UART AND I2C MODE SWITCHING FOR ATLAS SCIENTIFIC EZO CIRCUITS

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Atlas Scientific's line of EZO circuits has two data protocols, UART and I2C. The circuits are in UART mode by default. But what happens if your application requires I2C? Or maybe the circuits are already in I2C, and you would like to revert to UART? The following three methods demonstrate how to change between protocols.

Method 1: Using the Whitebox Labs I2C toggler

Method 2: Manual Switching

Method 3: I2C/UART command using Arduino

Methods 1-3 will work for the following circuits: EZO pH, EZO EC, EZO DO, EZO ORP, EZO RTD, and EZO FLO.

Methods 2 and 3 are more convenient for the EZO PMP and EZO CO2 due to their design.

Supplies:

Step 1: USING THE WHITEBOX LABS I2C TOGGLER

ADVANTAGES:

  • Easiest to set up
  • The fastest method for switching lots of circuits.
  • No programming required

MATERIALS:

PROCEDURE:

  1. Insert your EZO circuit into the I2C toggler.
  2. Plug I2C toggler into USB port/cable.
  3. Press and hold the button for ~1 second.
  4. Release after the color changes. Protocol change complete! (Green = UART, Blue = I2C).

Step 2: MANUAL SWITCHING

ADVANTAGES:

  • Most “DIY”
  • No programming required

MATERIALS:

    • Breadboard
    • Jumper wires
    • Power supply

    The EZO pH and EZO PMP circuits are used in the demonstrations.

    PROCEDURE:

      1. Place circuit in breadboard and power it. Note: The power can be supplied by a bench top supply or even an Arduino or Raspberry Pi. Keep in mind that the operating voltage of the EZO circuits is 3.3V − 5V.
      2. The LED color status of the EZO is an indicator of the current data protocol of the circuit. Once power has been issued, note the color. (Green = UART, Blue = I2C)
      3. Disconnect the GND (power off) as well as TX and RX if it is connected to a microcontroller.
      4. For most circuits, short TX and PGND. For EZO EC short TX to the right PRB. For the EZO RTD and EZO FLO short TX and PRB. For the EZO PMP short TX and INT. For the EZO CO2 short TX and ALM.
      5. Confirm that RX is disconnected if was hooked to a microcontroller
      6. Connect the ground (power on)
      7. Wait for the LED to change color. Protocol change complete. (Green -> blue = UART -> I2C) (Blue -> green = I2C -> UART)
      8. Disconnect GND once more.
      9. Connect power, ground, and data for the appropriate protocol.

      Note: Using the manual method will set the I2C address of the circuit to its default. Default addresses are listed in the datasheet of the respective EZO circuits on the Atlas Scientific website. For more information on this method refer to the “Manual Switching” sections of the corresponding EZO datasheets.

      Step 3: UART/I2C COMMAND USING ARDUINO

      ADVANTAGES:

      • Lets you assign an I2C address
      • Assigning different addresses permits the use of multiples of the same circuit (example 2 PH circuits in I2C).
      • Allows you to change the baud rate

      MATERIALS:

      The EZO pH and EZO PMP circuits are used in the demonstrations.

      PROCEDURE:

      Going from UART to I2C

      1. Wire the pH (as shown in Fig5) or PUMP (as shown in Fig6) circuit to the Arduino. Use the breadboard as the base for the circuit or an Atlas Scientific non-USB carrier board.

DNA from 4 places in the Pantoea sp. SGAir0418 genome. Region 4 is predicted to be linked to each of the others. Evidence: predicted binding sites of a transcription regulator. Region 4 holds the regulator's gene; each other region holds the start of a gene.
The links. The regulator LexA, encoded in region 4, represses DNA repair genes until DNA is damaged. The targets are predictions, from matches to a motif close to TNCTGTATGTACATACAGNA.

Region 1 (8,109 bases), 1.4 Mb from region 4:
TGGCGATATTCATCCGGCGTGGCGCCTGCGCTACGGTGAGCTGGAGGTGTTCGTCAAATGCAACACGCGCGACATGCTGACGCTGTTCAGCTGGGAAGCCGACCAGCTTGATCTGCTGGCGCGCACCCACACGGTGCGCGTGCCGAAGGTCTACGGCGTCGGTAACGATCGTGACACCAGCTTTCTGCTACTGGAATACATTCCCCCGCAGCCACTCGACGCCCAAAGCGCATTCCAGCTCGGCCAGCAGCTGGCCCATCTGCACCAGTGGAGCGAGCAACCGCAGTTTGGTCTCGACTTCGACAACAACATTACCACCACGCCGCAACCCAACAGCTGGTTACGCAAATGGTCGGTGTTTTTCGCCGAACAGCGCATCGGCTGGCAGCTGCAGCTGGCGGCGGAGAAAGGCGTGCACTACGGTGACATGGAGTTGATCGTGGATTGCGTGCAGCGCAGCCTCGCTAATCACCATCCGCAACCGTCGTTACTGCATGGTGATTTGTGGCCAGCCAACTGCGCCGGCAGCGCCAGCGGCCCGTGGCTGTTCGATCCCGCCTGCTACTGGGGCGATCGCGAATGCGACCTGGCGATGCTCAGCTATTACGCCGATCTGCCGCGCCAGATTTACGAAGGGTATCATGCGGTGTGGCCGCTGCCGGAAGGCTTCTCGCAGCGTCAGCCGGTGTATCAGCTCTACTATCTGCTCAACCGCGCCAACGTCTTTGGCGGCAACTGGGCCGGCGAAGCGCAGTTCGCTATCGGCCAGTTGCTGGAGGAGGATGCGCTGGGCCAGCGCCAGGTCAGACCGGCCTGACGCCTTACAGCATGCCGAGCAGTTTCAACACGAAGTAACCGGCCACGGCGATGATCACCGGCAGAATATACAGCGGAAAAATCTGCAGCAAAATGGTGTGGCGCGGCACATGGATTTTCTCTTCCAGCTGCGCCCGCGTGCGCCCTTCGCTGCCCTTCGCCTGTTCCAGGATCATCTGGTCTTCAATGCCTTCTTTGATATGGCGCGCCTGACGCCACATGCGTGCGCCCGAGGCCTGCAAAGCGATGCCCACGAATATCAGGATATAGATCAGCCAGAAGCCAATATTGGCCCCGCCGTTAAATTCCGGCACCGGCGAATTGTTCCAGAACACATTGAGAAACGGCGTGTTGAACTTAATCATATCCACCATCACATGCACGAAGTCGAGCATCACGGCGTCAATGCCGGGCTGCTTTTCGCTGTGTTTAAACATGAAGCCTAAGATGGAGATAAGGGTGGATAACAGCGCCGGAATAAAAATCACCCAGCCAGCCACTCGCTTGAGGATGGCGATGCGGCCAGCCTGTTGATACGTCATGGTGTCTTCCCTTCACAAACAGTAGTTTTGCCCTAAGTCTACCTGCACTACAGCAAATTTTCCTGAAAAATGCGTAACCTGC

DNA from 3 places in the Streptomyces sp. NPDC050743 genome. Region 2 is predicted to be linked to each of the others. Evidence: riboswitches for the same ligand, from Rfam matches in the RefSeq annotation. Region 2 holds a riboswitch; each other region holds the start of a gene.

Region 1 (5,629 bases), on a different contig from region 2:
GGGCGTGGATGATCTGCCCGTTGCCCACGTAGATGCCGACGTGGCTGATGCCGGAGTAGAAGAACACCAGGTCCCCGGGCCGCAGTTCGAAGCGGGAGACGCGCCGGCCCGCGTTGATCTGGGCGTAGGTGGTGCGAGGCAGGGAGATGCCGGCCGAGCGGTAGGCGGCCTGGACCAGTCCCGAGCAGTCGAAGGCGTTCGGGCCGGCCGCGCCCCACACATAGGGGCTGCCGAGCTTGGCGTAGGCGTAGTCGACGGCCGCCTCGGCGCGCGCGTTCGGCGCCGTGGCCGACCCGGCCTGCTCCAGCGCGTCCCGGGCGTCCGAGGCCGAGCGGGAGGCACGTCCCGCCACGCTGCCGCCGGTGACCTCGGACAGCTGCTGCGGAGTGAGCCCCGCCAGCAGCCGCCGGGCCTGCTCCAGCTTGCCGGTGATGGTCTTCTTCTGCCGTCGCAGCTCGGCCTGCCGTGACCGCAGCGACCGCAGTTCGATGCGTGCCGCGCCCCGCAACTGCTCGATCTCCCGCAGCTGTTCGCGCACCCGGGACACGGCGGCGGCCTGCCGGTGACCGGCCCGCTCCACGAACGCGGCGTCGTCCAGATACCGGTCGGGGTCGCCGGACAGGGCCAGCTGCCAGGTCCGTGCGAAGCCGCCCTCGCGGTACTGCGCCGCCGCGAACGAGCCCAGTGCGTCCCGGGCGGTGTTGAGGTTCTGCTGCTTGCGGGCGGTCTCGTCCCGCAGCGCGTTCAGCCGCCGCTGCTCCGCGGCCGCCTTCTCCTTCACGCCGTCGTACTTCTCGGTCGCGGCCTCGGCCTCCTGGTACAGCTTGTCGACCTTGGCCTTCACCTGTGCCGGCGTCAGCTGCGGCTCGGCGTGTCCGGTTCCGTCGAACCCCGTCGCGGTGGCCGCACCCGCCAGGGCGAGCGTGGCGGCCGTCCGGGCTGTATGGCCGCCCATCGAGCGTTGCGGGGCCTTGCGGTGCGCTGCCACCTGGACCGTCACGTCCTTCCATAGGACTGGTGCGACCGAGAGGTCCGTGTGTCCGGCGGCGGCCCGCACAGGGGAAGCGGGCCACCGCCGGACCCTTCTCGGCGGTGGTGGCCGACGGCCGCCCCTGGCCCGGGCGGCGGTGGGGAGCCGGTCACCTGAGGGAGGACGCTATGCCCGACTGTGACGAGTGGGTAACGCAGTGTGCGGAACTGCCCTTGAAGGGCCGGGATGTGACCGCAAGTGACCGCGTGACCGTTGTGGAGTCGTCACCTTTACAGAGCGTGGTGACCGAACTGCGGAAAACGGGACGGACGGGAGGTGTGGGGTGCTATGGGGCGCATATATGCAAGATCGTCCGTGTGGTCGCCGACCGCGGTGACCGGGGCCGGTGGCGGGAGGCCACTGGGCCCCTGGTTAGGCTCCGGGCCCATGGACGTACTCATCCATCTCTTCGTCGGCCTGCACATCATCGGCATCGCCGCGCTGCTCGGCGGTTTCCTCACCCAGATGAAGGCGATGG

2. The LED color status of the EZO is an indicator of the current data protocol of the circuit. Once power has been issued, note the color. (Green = UART, Blue = I2C). If it is in UART proceed to step 3. If it is in I2C proceed to section “Going from I2C to UART”.
      3. Flash your Arduino with the sample code for pH or PMP. Note: Remember to set the baud rate to 9600 and append “carriage return” in your Arduino serial monitor. The serial monitor is used to talk to the EZO board.
      4. To ensure that you can communicate with the circuit send the command i in your serial monitor. This will return the device information.
      5. Send the command i2c,n where n is an integer from 1-127. Device reboots and the LED has been changed from green to blue. Protocol change complete! Note: Once the protocol has been changed you will have to alter the Arduino wiring and sample code to use the I2C protocol in order to communicate with the device. Refer to the following: pH , PMP.

      Going from I2C to UART

      1. Wire the pH (as shown in Fig7) or PUMP (as shown in Fig8) circuit to the Arduino. Use the breadboard as the base for the circuit or an Atlas Scientific non-USB carrier board.
      2. The LED color status of the EZO is a great indicator of the current data protocol of the circuit. Once power has been issued, note the color. (Green = UART, Blue = I2C). If it is in I2C proceed to step 3. If it is in UART proceed to section “Going from UART to I2C”.
      3. Flash your Arduino with the sample code. As each circuit comes with its unique default I2C address, each code reflects the corresponding address. pH sample code , PMP sample code . Note: Remember to set the baud rate to 9600 and append “carriage return” in your Arduino serial monitor. The serial monitor is used to talk to the EZO board.
      4. To ensure that you can communicate with the circuit send command i in your serial monitor. This will return the device information.
      5. Send the command baud,n where n can be one of the following: 300, 1200, 2400, 9600, 19200, 38400, 57600, 115200. Device reboots and the LED has been changed from blue to green. Protocol change complete! Note: Once the protocol has been changed, you will have to change the Arduino wiring and sample code to use the UART protocol in order to communicate with the device. Refer to the following link.

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